Biking across Iowa, for Dad and pie
This is the first of a series of blogs by espnW deputy editor and native Iowan Heather Burns, who is doing a bike ride across her home state starting Sunday.
My last foray into the bike ride across Iowa ended in a bit of a thud.
In 2010, I decided to do the Des Moines Register's annual Great Bike Ride Across Iowa (RAGBRAI) for the sixth time. My dad does the weeklong ride from the banks of the Missouri River to the Mississippi River every summer. He had been hounding me to do it again since I went with him three times in the late 1990s.
The third day of that 2010 ride was particularly hot and steamy. I had just ridden into Clear Lake after what was supposed to be a 51-mile day. I remember my odometer saying the mileage was far more. I also remember being frustrated that I couldn't find my bike club's campsite. I was in the process of circling the tents and trucks that are part of the entourage of more than 20,000 cyclists on RAGBRAI when a truck rounded the corner. And clipped my pedal.
The force of a Ford 150 is impressive. The blow spun me around and I ended up on the ground -- my calf bleeding from the sprocket that had just dug into it. I went to first aid and got some bandages and ice. Then I went and got my bike fixed. I ended up riding the next day, 52 miles to Charles City, but did so in pain -- my lower body was covered in bruises. I decided to hang it up four days into the ride.
Not one who gives up easily, on Sunday I will embark on RAGBRAI XLI. This year's ride goes from Council Bluffs to Fort Madison and is 405 miles long. I will be riding with my dad, my older sister and one of her best friends.
The truck incident wasn't my first mishap on RAGBRAI. Back in 1983, when I was 14 and making my first go-round, there was a huge thunderstorm during an overnight stop in Guthrie Center. The winds were so powerful our tent pole snapped. All our gear ended up sopping wet. The next day I got a flat tire and decided to call it quits after 50 miles (the Register provides vans to take riders who can't finish to the next town). I got in and hung up all our stuff. My dad couldn't have been happier to hear of the flat when he arrived after a 100-mile day and everything was dry.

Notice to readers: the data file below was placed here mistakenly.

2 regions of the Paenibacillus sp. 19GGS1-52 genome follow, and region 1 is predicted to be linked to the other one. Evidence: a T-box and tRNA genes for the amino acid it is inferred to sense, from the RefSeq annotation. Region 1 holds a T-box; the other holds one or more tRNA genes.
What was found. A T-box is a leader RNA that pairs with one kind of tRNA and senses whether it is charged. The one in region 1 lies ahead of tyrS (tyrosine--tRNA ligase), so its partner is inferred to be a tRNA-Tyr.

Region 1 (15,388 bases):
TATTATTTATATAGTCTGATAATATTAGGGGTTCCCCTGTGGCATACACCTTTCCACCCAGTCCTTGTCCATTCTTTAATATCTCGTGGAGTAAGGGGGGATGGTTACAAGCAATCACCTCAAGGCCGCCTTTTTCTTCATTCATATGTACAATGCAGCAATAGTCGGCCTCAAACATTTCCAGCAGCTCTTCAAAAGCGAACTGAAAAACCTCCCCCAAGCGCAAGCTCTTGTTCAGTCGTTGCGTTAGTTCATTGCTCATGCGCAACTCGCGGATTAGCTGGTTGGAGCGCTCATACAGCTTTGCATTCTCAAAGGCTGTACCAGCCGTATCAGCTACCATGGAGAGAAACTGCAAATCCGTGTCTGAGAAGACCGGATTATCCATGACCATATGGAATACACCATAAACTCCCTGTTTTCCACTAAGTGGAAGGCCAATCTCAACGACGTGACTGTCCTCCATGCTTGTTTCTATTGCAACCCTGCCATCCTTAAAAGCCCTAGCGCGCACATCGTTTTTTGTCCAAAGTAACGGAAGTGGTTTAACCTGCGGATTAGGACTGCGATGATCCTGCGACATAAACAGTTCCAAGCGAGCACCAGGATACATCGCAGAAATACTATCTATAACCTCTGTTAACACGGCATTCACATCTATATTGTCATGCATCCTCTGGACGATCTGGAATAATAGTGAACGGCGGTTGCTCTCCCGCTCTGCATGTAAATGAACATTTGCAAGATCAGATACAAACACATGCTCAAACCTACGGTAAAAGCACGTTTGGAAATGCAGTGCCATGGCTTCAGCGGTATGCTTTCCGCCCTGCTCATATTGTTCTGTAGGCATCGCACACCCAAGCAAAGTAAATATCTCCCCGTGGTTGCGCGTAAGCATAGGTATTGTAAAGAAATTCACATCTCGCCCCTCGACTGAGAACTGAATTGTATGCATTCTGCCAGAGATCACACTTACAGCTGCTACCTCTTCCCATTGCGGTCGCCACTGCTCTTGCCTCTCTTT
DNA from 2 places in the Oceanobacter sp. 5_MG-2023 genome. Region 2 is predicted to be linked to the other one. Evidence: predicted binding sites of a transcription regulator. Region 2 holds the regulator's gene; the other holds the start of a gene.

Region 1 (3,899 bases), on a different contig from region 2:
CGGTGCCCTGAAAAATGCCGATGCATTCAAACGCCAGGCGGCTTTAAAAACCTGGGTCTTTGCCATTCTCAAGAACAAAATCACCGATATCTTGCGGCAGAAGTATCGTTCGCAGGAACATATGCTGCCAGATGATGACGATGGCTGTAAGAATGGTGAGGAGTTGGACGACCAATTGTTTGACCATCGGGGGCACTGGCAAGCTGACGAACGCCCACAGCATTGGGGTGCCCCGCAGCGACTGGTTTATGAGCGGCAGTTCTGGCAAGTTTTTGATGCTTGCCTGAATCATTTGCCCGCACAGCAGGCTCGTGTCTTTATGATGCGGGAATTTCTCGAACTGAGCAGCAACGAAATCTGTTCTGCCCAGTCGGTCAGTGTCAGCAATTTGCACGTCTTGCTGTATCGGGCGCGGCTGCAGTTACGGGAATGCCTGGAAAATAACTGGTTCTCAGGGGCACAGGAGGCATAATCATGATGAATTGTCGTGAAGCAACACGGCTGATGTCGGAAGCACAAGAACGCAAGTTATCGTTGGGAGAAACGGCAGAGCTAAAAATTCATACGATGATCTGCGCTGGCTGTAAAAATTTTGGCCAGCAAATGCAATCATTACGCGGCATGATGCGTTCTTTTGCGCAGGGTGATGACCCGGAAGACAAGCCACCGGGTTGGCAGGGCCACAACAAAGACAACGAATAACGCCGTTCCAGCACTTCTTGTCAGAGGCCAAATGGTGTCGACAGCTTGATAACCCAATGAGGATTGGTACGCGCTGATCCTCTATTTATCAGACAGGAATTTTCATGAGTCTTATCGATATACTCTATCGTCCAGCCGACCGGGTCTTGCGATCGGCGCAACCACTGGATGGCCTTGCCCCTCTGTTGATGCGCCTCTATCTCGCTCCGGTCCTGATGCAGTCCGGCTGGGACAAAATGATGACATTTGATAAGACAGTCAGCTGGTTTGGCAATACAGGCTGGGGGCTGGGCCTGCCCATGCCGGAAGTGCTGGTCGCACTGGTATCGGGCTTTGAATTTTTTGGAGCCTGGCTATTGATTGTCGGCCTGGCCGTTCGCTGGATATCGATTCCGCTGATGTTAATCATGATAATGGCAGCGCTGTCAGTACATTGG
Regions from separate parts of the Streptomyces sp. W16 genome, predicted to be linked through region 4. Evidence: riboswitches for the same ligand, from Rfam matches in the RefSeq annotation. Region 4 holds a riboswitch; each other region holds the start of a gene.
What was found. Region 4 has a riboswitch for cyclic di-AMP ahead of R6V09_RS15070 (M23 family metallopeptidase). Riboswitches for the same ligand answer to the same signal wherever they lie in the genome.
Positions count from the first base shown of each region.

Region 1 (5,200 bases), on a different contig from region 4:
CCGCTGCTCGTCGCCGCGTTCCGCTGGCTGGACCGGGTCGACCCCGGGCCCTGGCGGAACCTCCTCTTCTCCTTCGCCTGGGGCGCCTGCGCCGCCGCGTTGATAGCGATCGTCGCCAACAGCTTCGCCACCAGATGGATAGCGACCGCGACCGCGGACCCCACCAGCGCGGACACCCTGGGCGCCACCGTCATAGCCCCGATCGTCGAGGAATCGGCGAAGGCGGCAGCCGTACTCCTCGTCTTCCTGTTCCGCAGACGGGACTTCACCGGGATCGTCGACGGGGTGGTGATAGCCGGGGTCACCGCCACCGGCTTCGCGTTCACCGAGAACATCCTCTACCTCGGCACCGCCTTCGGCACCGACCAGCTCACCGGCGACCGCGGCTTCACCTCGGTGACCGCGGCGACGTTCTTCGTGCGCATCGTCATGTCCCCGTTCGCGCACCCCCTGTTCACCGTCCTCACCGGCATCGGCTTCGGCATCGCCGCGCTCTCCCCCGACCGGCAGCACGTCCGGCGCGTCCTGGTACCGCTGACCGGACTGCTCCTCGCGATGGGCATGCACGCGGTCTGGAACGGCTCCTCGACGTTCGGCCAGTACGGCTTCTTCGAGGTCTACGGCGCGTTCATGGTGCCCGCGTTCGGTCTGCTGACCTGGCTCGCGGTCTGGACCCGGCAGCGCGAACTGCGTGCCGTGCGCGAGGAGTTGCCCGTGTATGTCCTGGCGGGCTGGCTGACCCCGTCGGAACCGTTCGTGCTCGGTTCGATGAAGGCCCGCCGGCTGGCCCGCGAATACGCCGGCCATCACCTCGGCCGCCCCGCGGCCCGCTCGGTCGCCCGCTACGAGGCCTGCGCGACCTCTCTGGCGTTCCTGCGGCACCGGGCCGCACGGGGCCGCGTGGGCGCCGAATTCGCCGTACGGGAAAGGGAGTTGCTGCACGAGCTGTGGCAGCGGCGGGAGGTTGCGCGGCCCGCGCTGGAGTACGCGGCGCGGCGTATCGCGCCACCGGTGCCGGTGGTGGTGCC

Then there was the haircut incident. I went on my second RAGBRAI at 18, the summer between senior year of high school and freshman year of college. My thick hair was hot and in the way during the ride, so I decided to stop in a beauty shop somewhere along the ride to get it cut. I emerged with what can only be termed a flattop. Then, I bought peroxide and dyed it blond. It was quite a first-impression look for my college roommates.
The gap between my second ride in 1987, and the next three, from 1995 to '97, was long. I had moved from Iowa City to Minneapolis and then to Reno, Nev., to take my first full-time job as a sports writer. Because I came home every summer anyway, it just made sense I would do the ride with Dad -- a week of bonding time.
Dad says we started doing RAGBRAI because he loves adventure. He had us backpacking in the Rocky Mountains when I was 9 and across Isle Royale National Park at 11. Our first RAGBRAI was also fairly cheap. With a family of six, we needed to make every dollar count. The entry fee back then was $15. He gave my sister and me $5 a day for food, which was more than enough.
These days we go on RAGBRAI with the support of my dad's bike club. My sister and her friend will travel from Chicago and I will come from Connecticut. The charm of the ride isn't so much the miles or the scenery as the people. Iowans are both friendly and curious. And they can bake. Pie is one of my favorite foods on RAGBARI. After all, when you are burning 500 calories an hour on the ride, you can afford to eat almost anything you want.
Saturday a tour bus will drop me and the rest of our group in Council Bluffs. We will dip the back wheels of our bikes into the Missouri, as is tradition to start the ride. Seven days later the front wheel will be dipped into the Mississippi.
In the days in between, I will try to steer clear of trucks.